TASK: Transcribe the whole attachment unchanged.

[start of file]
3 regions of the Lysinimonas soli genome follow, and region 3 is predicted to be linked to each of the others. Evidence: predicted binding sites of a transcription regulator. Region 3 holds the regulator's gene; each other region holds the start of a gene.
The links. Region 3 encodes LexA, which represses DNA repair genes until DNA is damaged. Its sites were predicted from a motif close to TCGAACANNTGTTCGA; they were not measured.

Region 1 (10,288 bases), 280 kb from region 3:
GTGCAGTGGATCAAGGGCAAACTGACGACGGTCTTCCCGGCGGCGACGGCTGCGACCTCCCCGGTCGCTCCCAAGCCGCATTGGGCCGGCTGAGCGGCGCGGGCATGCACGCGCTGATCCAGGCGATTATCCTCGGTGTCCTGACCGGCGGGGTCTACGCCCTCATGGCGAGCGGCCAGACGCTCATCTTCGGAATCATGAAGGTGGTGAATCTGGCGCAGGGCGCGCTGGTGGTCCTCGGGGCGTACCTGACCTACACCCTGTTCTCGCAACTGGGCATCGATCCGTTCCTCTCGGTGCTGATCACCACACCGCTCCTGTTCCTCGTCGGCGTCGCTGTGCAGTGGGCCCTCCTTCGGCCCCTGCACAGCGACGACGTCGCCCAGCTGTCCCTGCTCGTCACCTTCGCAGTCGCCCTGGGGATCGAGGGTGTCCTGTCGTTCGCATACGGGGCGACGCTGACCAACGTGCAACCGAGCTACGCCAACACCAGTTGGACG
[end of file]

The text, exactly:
3 regions of the Lysinimonas soli genome follow, and region 3 is predicted to be linked to each of the others. Evidence: predicted binding sites of a transcription regulator. Region 3 holds the regulator's gene; each other region holds the start of a gene.
The links. Region 3 encodes LexA, which represses DNA repair genes until DNA is damaged. Its sites were predicted from a motif close to TCGAACANNTGTTCGA; they were not measured.

Region 1 (10,288 bases), 280 kb from region 3:
GTGCAGTGGATCAAGGGCAAACTGACGACGGTCTTCCCGGCGGCGACGGCTGCGACCTCCCCGGTCGCTCCCAAGCCGCATTGGGCCGGCTGAGCGGCGCGGGCATGCACGCGCTGATCCAGGCGATTATCCTCGGTGTCCTGACCGGCGGGGTCTACGCCCTCATGGCGAGCGGCCAGACGCTCATCTTCGGAATCATGAAGGTGGTGAATCTGGCGCAGGGCGCGCTGGTGGTCCTCGGGGCGTACCTGACCTACACCCTGTTCTCGCAACTGGGCATCGATCCGTTCCTCTCGGTGCTGATCACCACACCGCTCCTGTTCCTCGTCGGCGTCGCTGTGCAGTGGGCCCTCCTTCGGCCCCTGCACAGCGACGACGTCGCCCAGCTGTCCCTGCTCGTCACCTTCGCAGTCGCCCTGGGGATCGAGGGTGTCCTGTCGTTCGCATACGGGGCGACGCTGACCAACGTGCAACCGAGCTACGCCAACACCAGTTGGACG